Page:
("Let's table the discussion" is a new Adath Israel Shul initiative where a story or thought is presented in order to stimulate exciting and constructive discussion around our Shabbos table or among friends and children.)
Chaim came home from day camp one day without his towel.
“Where is your towel?” asked his mom.
“I don’t know,” he sighed. “I couldn’t find it after swimming. Maybe someone took it.”
The mother was irate. “Who could have taken your towel? It was a great towel! Chaim, Bubbele, YOU would never take someone else’s towel. You know I raised you differently than that. Right?”
She was incensed. She couldn’t take it. A few moments later, she was on the phone with the day camp director.
“Hello.” She began with the camp director, “I feel the need to make you aware of a very serious matter. There is a young thief in your camp!”
“How so?” asked the camp director, steadfast in his hope she was wrong.
“My son had a towel stolen from camp! He brought it in today and it was nowhere”
“Calm down,” reassured the camp director. “I am sure that no one stole it. This happens all the time and surprise, it appears in camp the very next day. I’ll keep an eye out for it personally. Please, can you describe the towel to me?”
“Sure I can! It was white and big. You could not miss it. It had the words Holiday Inn emblazoned on it!”
Rabbi Mordechai Kamenetzsky uses this hilarious tale to remind us of one of the fundamental lessons of Chinuch – to act the same way we preach. Often we will want our children to act in a certain manner that is consistent with the Torah’s values of Middos, Derech Eretz and Gemilas Chessed. But we need to remember that our children learn much more from watching us than from anything we will ever say to them. If we want these lessons to be entrenched in their lives, they need to be entrenched in ours.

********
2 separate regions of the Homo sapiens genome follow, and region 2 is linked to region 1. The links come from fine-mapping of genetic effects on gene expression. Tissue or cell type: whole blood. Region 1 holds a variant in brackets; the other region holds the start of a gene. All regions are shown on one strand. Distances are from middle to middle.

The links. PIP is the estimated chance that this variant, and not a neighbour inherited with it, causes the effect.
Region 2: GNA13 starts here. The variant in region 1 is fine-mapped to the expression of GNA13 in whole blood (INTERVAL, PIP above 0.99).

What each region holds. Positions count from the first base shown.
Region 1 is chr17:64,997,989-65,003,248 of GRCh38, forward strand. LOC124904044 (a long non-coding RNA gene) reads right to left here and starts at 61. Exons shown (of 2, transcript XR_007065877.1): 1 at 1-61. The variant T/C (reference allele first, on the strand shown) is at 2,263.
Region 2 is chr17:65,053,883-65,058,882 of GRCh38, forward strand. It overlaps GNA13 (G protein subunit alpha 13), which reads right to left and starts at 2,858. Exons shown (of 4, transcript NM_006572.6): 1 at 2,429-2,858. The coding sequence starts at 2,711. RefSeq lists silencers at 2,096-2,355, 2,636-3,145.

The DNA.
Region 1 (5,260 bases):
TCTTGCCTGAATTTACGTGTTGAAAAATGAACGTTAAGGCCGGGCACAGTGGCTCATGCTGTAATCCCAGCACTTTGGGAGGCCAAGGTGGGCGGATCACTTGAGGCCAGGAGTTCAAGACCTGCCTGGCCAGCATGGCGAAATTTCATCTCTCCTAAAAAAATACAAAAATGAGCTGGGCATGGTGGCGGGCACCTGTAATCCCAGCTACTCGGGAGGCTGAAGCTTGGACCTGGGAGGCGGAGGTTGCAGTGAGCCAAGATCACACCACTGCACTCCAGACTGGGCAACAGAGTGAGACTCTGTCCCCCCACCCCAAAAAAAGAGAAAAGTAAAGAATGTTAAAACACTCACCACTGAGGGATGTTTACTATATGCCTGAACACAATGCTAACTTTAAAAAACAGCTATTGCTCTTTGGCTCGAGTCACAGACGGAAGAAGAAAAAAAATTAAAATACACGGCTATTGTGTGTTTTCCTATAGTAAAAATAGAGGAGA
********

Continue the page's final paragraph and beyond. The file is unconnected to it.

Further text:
What about us? What do WE stand for? What lessons do we want our children to be able to say “my father stood for __________ and I have always wanted that to be my legacy as well? What do we want our children to associate to immediately when they think of their mother? How can we make sure that these lessons get passed to them?
Let’s “table” the discussion – by discussing it with our children, spouses, families and guests and open an exciting discussion into our homes and communities.